I wholeheartedly welcome the new guideline on community engagement published today by NICE to support the NHS, local authorities and other service providers to better engage local communities in decisions that affect their health and their lives.
The new guideline includes recommendations on:
- overarching principles of good practice – what makes engagement more effective?
- developing collaborations and partnership approaches to encourage and support alliances between community members and statutory, community and voluntary organisations to meet local needs and priorities
- involving people in peer and lay roles – how to identify and recruit people to represent local needs and priorities
- making community engagement an integral part of health and wellbeing initiatives
- making it as easy as possible for people to get involved
The new guideline has been informed by PHE’s own guide, launched just over a year ago to support local areas to develop community-centred approaches to health and wellbeing. In that time, our guidance publication has been visited almost 14,000 times, and community engagement is becoming increasingly important for those working to improve public health and reduce inequalities in their local areas.
Community and placed-based approaches to health and wellbeing underpin all of our work at PHE, from tackling obesity to ensuring every child has the best start in life. We see this concept as one of the big ‘game-changers’– a unique opportunity for positive change and much faster progress on our public health priorities.
The Marmot Review said: ‘The extent of people’s participation in their communities and the added control over their lives that this brings has the potential to contribute to their psychosocial wellbeing and, as a result, to other health outcomes.’
A place-based, or community-centred, approach aims to develop local solutions that draw on all the assets and resources of an area, integrating services and building resilience in communities so that people can take control of their health and wellbeing, and have more influence on the factors that underpin good health.
In the past year we have seen community-centred approaches becoming more embedded in public health services and in health and social care. The new NICE guideline will help to build on this progress, providing a clear mandate for collaboration with communities to plan, design, develop, deliver and evaluate public health, using our guide as a framework for developing options in practice.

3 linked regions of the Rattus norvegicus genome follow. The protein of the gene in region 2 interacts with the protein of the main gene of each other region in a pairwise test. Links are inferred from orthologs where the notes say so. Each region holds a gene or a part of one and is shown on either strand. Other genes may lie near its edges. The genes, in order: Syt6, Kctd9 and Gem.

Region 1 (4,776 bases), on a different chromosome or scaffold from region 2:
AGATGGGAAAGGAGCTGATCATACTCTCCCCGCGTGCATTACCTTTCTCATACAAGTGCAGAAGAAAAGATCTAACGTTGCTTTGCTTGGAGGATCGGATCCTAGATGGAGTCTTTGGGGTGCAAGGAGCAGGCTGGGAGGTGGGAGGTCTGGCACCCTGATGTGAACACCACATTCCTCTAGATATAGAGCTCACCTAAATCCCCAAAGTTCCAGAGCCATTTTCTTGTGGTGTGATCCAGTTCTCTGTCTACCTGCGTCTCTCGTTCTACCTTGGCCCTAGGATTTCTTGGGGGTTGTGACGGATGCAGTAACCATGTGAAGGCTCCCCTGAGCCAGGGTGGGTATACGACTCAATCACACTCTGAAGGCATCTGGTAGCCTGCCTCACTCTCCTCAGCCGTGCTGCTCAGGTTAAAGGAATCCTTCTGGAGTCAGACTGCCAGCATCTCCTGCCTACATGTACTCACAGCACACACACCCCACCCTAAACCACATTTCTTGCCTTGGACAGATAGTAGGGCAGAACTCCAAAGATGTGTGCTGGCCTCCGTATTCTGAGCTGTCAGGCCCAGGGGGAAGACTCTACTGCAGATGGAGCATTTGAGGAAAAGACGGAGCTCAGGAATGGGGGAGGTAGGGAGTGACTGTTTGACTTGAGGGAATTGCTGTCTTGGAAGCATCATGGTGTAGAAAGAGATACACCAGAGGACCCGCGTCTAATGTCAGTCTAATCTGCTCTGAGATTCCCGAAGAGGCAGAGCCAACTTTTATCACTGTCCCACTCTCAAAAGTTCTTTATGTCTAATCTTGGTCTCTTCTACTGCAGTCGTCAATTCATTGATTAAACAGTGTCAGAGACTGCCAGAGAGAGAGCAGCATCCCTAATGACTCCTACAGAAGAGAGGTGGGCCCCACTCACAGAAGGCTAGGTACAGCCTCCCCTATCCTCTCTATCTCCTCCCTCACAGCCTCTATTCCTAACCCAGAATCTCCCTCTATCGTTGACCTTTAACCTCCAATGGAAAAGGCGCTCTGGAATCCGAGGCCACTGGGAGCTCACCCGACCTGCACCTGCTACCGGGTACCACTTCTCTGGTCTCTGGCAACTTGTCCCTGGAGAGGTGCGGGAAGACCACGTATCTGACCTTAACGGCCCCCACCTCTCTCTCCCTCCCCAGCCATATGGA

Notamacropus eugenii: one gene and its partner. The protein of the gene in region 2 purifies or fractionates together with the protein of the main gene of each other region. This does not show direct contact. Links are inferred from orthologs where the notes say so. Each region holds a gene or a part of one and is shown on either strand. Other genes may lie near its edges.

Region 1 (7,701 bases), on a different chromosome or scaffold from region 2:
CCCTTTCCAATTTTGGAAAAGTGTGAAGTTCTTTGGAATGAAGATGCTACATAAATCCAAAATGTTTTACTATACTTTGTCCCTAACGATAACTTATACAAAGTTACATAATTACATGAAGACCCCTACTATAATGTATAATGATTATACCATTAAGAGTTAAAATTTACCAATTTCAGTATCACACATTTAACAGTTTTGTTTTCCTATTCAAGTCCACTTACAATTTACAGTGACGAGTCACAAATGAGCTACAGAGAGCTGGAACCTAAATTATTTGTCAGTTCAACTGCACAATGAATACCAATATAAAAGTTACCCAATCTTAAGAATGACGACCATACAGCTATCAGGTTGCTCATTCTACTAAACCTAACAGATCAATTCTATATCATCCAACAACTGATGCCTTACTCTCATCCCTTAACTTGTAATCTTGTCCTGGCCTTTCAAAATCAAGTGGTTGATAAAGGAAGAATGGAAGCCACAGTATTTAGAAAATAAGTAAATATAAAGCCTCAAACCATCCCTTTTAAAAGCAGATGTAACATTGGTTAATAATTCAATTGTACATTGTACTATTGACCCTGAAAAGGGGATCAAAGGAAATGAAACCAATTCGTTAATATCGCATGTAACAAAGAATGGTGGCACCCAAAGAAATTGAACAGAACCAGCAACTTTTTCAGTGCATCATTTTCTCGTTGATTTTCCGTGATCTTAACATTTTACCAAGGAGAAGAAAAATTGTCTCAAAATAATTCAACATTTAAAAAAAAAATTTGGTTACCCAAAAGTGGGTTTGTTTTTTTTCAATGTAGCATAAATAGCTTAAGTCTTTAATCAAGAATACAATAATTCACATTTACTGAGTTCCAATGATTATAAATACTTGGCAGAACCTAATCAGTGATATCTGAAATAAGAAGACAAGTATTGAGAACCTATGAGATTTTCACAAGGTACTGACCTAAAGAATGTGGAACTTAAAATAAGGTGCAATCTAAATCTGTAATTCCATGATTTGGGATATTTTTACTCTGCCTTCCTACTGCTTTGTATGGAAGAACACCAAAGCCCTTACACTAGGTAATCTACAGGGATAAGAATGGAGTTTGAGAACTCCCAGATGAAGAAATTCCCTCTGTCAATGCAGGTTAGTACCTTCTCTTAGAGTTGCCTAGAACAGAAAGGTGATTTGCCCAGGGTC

In this blog I would like to share some of the recent highlights from our work on community engagement.
Keeping the conversation going
In June, I blogged about how community-led LGB&T Pride events are a practical demonstration of the four core approaches to community centred health and wellbeing. More than 80% of lesbian, gay, bisexual and transgender people have experienced some form of hate incident, which we know can be an important factor in generating ill-health. Pride marches can be an important way of developing community cohesion, celebrating identity and encouraging social connectedness.
The four core approaches to community-centred health and wellbeing:
- Strengthening communities – building community capacity to take action on health
- Volunteer/peer roles – providing advice, information and support, and organising activities
- Collaborations and partnerships – working with communities to design and deliver services
- Access to community resources – connecting people to information and social activities
At the PHE conference in September, healthy places and communities was a key theme, with talks on engaging communities and commissioning collaboratively. We heard inspiring stories from our speakers, including Christine Mead from Westminster City Council, whose Community Champions programme is providing a £5 return for every £1 spent. The programme, run in partnership with local organisations, residents and volunteers, helps to give residents and communities the tools and resources to identify local issues and to come up with their own solutions.
A new approach to care
In December 2015, we contributed to an NHS England directory of the national support on offer for the new NHS vanguards – a selection of organisations and partnerships acting as pilots for new models of care across England. The directory aims to help them develop new partnerships with patients, the public and communities, and PHE has included information on how the vanguards can use our guidance on community-centred approaches to develop their services.
More organisations are being invited to be part of a more comprehensive directory of national and local support which will be published in April 2016.
We are committed to continuing our work on community centred approaches throughout 2016 and beyond. For example, we look forward to working with partners in newly devolved powers such as Greater Manchester to promote greater public participation in local decision-making and to ensure that local economic growth strategies include social objectives to promote health and wellbeing and reduce health inequalities.
We also welcome continued work with our national partners, including the Department of Health, the Local Government Association, NHS England and the Association of Directors of Adult Social Services, to develop a new Memorandum of Understanding to further integrate community engagement and empowerment across the health, social care and public health sectors. This work forms part of the Think Local Act Personal programme on building community capacity.
I hope that the incorporation of our family of community-centred approaches into the new NICE guidance will smooth the way for even greater progress on health and inequalities in the year ahead.